an application

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Hardware and software do the donkey work of the modern world. Hardware is so expensive it is packaged up and sold as a general purpose computer. A computer is no good on its own to help someone do their work. The software is what turns a computer into a virtual beast of burden. The software is made of computer programs and data stores.

An application is software that is used for one purpose. The name comes from the application of a computer to a problem. A set of software makes it possible to apply a computer for some purpose. Some clever marketing people used the word application to label different sets of software. A kernel, a GUI and a server are types of application.

what it is

Every customer has problems he needs to solve and tasks he needs help with. A customer may be persuaded to spend money on hardware and software to help him with his needs. Hardware is not created for its decorative qualities: computers are complex, temperamental and expensive. If a customer has a need for storing information he buys a computer and a database server application like MySQL. If the customer also wants to view web sites he obtains a web browser application like firefox.

The name "application" is a little woolly: it is a suite of computer programs and data stores that allow the application of a computer to a job, such as storing company information or handing out company documents. Any suite of computer programs that work together with one purpose can be called an application. Every computer runs lots of applications at the same time.

In e-commerce land the name "application" tends to be associated with business logic services: the services that store business objects and make business decisions. Programmers are given requirements and write the programs that form the application.

popular types of applications
type description
kernel A kernel is the central component of an OS (Operating System) such as FreeBSD, Linux and Solaris. It is used by other applications, not by people.
utility A basic application that allows a person to control a computer. There are thousands of these, such as sh (a shell), rm (a file controller) and man (a documentation viewer). A utility has a CLI (Command Line Interface). Many utilities have been around for thirty years.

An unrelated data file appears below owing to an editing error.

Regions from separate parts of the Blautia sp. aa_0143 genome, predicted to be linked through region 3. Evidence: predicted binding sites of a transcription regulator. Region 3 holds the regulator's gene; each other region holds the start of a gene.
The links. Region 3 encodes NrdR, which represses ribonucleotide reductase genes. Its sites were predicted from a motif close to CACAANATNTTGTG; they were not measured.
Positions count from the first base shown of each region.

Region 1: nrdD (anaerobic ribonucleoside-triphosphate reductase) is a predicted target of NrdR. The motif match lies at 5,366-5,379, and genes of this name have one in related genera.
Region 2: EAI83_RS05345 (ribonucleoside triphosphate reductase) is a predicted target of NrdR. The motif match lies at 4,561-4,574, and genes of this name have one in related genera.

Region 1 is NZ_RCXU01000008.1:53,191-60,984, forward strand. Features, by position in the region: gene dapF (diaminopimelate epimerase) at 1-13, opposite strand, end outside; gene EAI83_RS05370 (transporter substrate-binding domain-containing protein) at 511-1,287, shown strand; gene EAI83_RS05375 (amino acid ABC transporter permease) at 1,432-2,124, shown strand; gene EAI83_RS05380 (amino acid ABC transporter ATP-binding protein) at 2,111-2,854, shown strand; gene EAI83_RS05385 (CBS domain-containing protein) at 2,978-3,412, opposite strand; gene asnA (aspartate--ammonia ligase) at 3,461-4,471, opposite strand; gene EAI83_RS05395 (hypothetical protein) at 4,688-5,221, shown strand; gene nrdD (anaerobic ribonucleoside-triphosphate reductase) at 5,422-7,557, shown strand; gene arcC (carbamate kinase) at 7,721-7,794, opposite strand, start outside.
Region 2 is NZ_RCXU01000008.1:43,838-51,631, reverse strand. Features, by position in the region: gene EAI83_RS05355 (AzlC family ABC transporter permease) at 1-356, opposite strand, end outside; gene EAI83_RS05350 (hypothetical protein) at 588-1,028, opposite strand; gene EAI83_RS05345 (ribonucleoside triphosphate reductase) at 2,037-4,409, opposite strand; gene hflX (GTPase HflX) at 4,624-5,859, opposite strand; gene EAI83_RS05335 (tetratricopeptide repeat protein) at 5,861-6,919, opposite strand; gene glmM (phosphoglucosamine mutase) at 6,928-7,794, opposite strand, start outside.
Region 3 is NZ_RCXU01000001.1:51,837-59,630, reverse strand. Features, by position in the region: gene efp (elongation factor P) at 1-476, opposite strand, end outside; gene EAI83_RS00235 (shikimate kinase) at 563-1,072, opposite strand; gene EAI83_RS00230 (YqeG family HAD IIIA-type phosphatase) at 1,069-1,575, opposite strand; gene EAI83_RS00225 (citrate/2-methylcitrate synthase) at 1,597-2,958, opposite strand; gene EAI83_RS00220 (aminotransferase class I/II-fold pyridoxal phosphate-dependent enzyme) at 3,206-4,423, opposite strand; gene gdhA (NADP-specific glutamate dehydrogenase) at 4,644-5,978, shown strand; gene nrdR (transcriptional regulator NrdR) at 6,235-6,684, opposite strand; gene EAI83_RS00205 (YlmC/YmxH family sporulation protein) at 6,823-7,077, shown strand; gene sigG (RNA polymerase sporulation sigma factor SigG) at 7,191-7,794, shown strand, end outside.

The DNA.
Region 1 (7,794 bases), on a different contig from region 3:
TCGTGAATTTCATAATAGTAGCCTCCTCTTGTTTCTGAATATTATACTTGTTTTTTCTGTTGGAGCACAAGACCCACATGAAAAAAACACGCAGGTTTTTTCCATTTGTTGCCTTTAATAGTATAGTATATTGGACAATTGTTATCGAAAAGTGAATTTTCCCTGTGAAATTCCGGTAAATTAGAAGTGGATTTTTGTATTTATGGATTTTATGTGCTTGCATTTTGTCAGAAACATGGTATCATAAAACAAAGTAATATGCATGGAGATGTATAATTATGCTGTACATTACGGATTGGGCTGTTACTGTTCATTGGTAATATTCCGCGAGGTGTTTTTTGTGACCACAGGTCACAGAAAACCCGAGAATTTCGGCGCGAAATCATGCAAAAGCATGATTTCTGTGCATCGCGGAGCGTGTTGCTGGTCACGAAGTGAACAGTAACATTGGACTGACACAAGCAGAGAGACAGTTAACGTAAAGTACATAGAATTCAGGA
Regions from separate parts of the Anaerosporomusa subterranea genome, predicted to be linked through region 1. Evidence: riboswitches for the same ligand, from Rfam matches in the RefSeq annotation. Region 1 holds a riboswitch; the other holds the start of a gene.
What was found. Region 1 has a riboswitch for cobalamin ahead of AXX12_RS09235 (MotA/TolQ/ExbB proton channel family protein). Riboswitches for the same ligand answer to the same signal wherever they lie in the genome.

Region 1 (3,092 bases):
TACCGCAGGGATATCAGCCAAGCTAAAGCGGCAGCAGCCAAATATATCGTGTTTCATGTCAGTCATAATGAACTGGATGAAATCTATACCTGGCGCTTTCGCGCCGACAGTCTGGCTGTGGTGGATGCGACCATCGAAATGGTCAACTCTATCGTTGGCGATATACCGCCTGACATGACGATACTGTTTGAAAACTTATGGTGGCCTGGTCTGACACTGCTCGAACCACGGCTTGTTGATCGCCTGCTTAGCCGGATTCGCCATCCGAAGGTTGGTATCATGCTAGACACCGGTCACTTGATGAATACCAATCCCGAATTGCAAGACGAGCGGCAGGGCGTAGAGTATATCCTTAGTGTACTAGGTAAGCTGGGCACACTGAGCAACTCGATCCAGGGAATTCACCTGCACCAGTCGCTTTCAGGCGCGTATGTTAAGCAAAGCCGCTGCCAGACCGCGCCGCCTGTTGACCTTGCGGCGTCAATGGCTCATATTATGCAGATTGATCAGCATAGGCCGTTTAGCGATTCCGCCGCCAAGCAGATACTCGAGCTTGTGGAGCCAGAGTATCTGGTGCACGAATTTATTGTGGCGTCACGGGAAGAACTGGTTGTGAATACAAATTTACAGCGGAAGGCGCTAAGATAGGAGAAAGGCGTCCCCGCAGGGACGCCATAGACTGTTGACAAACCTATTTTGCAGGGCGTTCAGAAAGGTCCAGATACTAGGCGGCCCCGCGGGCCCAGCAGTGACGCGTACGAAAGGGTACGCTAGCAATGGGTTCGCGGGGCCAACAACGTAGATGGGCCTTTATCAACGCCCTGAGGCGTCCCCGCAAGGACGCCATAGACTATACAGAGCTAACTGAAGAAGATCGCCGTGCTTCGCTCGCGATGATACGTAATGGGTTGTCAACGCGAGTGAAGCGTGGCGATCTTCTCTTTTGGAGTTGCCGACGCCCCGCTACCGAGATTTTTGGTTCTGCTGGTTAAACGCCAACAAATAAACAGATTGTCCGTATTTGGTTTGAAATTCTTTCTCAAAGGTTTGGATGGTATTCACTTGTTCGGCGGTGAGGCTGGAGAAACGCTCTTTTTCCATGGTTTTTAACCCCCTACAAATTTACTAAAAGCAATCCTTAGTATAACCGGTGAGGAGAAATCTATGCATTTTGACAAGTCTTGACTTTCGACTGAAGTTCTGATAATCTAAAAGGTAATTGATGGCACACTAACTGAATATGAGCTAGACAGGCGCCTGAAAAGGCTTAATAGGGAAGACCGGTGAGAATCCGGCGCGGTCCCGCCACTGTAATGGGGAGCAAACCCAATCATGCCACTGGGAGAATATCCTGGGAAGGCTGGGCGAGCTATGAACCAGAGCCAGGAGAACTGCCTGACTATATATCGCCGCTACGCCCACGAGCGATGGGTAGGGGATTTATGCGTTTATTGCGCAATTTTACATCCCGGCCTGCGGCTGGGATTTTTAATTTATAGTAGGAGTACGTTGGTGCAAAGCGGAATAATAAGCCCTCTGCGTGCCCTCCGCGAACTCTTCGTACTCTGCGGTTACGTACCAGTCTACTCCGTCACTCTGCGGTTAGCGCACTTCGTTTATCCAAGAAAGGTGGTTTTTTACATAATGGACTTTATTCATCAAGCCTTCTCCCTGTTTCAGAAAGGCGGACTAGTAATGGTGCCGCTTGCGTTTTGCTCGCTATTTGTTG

server A more complicated application that provides a service to customers. The most famous are the web, e-mail and database servers.
GUI A graphical application that provides a GUI (Graphical User Interface) rather than a CLI (Command Line Interface). Gnome and KDE are big GUIs that provide a whole virtual desktop. GUIs have been popular for about fifteen years.
client An application that can talk to servers, such as a web browser, media player and video conference viewer. A client is either used by a person or another application.

A suite of programs that makes up an application is delivered in one big archive, along with any documentation such as assembly instructions. This is called a package because it arrives in a box wrapped in brown paper stuck down with tape.

what it isn't

An application server. This is not defined as "any application that provides a service". An application server is one type of server used to tie lots of applications together and connect them to a network.

where it is

The servers in the LIC run on the same LAN. Database servers, application servers, LDAP servers and all the rest are found in the biz LAN in the middle of the LIC. One of the security features of the LIC is to protect this LAN. This LAN is protected from the outside world by not letting any customer go directly to it. There are LANs on the Internet side and the enterprise side of the LIC that contain web servers that act as proxies. Customers can contact the proxies and the proxies contact the applications on their behalf.

Every part of the LIC runs applications and many of these are servers. The diagram below shows where these are in a LAN view of the LIC. It gives you a hint of how much knowledge you need to support the LIC applications.


In 1967 the IBM company announced it would no longer bundle software and hardware together. The software industry was born.

In the 1990s users of the Internet grew from a few techno-hippies to an entire world of nouvea nerds. Its popularity grew because of a holy trinity of services that these new age geeks wanted to get their hands on: e-mail, WWW and ftp. Everyone wanted to receive and send messages. Everyone wanted to read web sites. Everyone copied files to their shiny new web sites provided by their ISPs. There were many services behind the scenes making all this usage growth happen, but most nouvea nerds only noticed these three.

In 1999 the J2EE specification, a range of java-related API descriptions, was published. J2EE-compliant application servers started to appear in 2000.